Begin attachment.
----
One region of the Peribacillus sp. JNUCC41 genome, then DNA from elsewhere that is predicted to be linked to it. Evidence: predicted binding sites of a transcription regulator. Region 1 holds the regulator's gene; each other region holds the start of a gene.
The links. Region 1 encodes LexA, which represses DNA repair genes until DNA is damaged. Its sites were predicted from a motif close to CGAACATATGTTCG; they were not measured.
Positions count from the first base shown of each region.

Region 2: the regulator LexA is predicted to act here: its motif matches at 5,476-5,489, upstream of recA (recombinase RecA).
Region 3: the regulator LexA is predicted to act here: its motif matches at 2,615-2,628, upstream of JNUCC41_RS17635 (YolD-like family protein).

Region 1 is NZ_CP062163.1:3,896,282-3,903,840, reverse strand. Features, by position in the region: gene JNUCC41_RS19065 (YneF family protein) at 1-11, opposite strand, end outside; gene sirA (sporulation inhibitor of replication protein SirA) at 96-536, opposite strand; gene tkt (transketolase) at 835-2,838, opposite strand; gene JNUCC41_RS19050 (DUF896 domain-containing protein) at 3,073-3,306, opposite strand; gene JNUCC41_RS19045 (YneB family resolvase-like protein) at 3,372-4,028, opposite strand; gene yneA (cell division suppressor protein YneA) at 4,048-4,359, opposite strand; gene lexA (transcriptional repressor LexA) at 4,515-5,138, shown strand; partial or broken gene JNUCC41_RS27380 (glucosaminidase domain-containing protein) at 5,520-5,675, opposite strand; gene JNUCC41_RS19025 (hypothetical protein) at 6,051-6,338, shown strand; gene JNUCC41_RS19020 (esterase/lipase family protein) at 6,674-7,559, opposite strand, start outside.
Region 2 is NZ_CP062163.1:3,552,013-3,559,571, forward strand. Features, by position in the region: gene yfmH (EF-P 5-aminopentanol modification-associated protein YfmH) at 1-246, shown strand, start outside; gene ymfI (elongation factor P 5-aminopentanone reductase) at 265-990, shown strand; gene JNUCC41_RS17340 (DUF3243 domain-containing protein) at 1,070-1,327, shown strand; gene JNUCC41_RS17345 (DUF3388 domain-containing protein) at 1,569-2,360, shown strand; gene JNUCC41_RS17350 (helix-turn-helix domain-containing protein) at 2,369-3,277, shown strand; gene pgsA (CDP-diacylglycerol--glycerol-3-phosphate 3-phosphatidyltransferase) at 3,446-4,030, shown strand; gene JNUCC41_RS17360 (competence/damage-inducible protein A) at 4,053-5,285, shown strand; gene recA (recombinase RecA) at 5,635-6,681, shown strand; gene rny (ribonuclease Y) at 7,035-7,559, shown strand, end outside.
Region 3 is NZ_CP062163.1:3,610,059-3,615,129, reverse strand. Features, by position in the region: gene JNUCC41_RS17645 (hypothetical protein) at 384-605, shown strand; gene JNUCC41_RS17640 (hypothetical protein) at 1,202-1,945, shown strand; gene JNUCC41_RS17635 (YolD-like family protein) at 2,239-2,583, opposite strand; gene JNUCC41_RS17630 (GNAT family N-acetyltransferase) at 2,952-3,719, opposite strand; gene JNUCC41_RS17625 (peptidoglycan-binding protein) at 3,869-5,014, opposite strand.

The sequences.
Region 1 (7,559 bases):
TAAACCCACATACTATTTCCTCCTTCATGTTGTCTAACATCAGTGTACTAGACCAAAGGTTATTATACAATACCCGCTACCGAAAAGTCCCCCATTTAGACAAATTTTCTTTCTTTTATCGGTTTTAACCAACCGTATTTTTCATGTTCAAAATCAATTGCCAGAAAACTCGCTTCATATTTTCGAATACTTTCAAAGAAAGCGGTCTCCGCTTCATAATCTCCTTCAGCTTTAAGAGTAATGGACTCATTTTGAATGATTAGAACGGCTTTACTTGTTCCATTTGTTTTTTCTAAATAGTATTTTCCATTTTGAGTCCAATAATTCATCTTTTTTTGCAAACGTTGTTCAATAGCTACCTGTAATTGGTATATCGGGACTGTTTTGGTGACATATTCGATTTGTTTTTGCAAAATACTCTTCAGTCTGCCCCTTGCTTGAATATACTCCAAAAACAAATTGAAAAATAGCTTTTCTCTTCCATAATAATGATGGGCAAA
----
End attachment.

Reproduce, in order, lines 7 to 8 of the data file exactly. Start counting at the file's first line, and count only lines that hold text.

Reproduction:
Region 2 is NZ_CP062163.1:3,552,013-3,559,571, forward strand. Features, by position in the region: gene yfmH (EF-P 5-aminopentanol modification-associated protein YfmH) at 1-246, shown strand, start outside; gene ymfI (elongation factor P 5-aminopentanone reductase) at 265-990, shown strand; gene JNUCC41_RS17340 (DUF3243 domain-containing protein) at 1,070-1,327, shown strand; gene JNUCC41_RS17345 (DUF3388 domain-containing protein) at 1,569-2,360, shown strand; gene JNUCC41_RS17350 (helix-turn-helix domain-containing protein) at 2,369-3,277, shown strand; gene pgsA (CDP-diacylglycerol--glycerol-3-phosphate 3-phosphatidyltransferase) at 3,446-4,030, shown strand; gene JNUCC41_RS17360 (competence/damage-inducible protein A) at 4,053-5,285, shown strand; gene recA (recombinase RecA) at 5,635-6,681, shown strand; gene rny (ribonuclease Y) at 7,035-7,559, shown strand, end outside.
Region 3 is NZ_CP062163.1:3,610,059-3,615,129, reverse strand. Features, by position in the region: gene JNUCC41_RS17645 (hypothetical protein) at 384-605, shown strand; gene JNUCC41_RS17640 (hypothetical protein) at 1,202-1,945, shown strand; gene JNUCC41_RS17635 (YolD-like family protein) at 2,239-2,583, opposite strand; gene JNUCC41_RS17630 (GNAT family N-acetyltransferase) at 2,952-3,719, opposite strand; gene JNUCC41_RS17625 (peptidoglycan-binding protein) at 3,869-5,014, opposite strand.